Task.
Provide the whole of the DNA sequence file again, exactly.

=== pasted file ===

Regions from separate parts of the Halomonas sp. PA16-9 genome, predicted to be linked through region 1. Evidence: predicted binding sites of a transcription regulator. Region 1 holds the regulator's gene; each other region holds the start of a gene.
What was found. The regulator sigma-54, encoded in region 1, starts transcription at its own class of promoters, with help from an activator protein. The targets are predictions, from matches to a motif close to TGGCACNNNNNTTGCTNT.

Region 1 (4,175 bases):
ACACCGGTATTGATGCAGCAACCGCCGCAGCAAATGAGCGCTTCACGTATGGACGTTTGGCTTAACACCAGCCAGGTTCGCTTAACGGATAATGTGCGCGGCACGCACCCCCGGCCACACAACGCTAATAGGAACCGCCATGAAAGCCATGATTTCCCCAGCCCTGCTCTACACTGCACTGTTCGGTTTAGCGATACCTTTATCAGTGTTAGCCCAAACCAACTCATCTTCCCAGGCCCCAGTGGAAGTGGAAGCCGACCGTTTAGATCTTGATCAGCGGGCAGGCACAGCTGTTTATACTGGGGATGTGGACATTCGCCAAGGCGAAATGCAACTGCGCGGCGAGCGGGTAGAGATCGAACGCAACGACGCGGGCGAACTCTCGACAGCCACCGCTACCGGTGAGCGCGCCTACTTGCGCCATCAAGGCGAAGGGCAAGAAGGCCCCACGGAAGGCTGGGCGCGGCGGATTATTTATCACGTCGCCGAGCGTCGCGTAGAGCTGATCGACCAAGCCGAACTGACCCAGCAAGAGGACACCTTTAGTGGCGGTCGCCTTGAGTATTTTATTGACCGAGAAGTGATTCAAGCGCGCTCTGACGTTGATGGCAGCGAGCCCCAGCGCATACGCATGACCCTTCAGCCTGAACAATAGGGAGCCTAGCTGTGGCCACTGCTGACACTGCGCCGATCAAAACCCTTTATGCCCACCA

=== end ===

Regions from separate parts of the Halomonas sp. PA16-9 genome, predicted to be linked through region 1. Evidence: predicted binding sites of a transcription regulator. Region 1 holds the regulator's gene; each other region holds the start of a gene.
What was found. The regulator sigma-54, encoded in region 1, starts transcription at its own class of promoters, with help from an activator protein. The targets are predictions, from matches to a motif close to TGGCACNNNNNTTGCTNT.

Region 1 (4,175 bases):
ACACCGGTATTGATGCAGCAACCGCCGCAGCAAATGAGCGCTTCACGTATGGACGTTTGGCTTAACACCAGCCAGGTTCGCTTAACGGATAATGTGCGCGGCACGCACCCCCGGCCACACAACGCTAATAGGAACCGCCATGAAAGCCATGATTTCCCCAGCCCTGCTCTACACTGCACTGTTCGGTTTAGCGATACCTTTATCAGTGTTAGCCCAAACCAACTCATCTTCCCAGGCCCCAGTGGAAGTGGAAGCCGACCGTTTAGATCTTGATCAGCGGGCAGGCACAGCTGTTTATACTGGGGATGTGGACATTCGCCAAGGCGAAATGCAACTGCGCGGCGAGCGGGTAGAGATCGAACGCAACGACGCGGGCGAACTCTCGACAGCCACCGCTACCGGTGAGCGCGCCTACTTGCGCCATCAAGGCGAAGGGCAAGAAGGCCCCACGGAAGGCTGGGCGCGGCGGATTATTTATCACGTCGCCGAGCGTCGCGTAGAGCTGATCGACCAAGCCGAACTGACCCAGCAAGAGGACACCTTTAGTGGCGGTCGCCTTGAGTATTTTATTGACCGAGAAGTGATTCAAGCGCGCTCTGACGTTGATGGCAGCGAGCCCCAGCGCATACGCATGACCCTTCAGCCTGAACAATAGGGAGCCTAGCTGTGGCCACTGCTGACACTGCGCCGATCAAAACCCTTTATGCCCACCA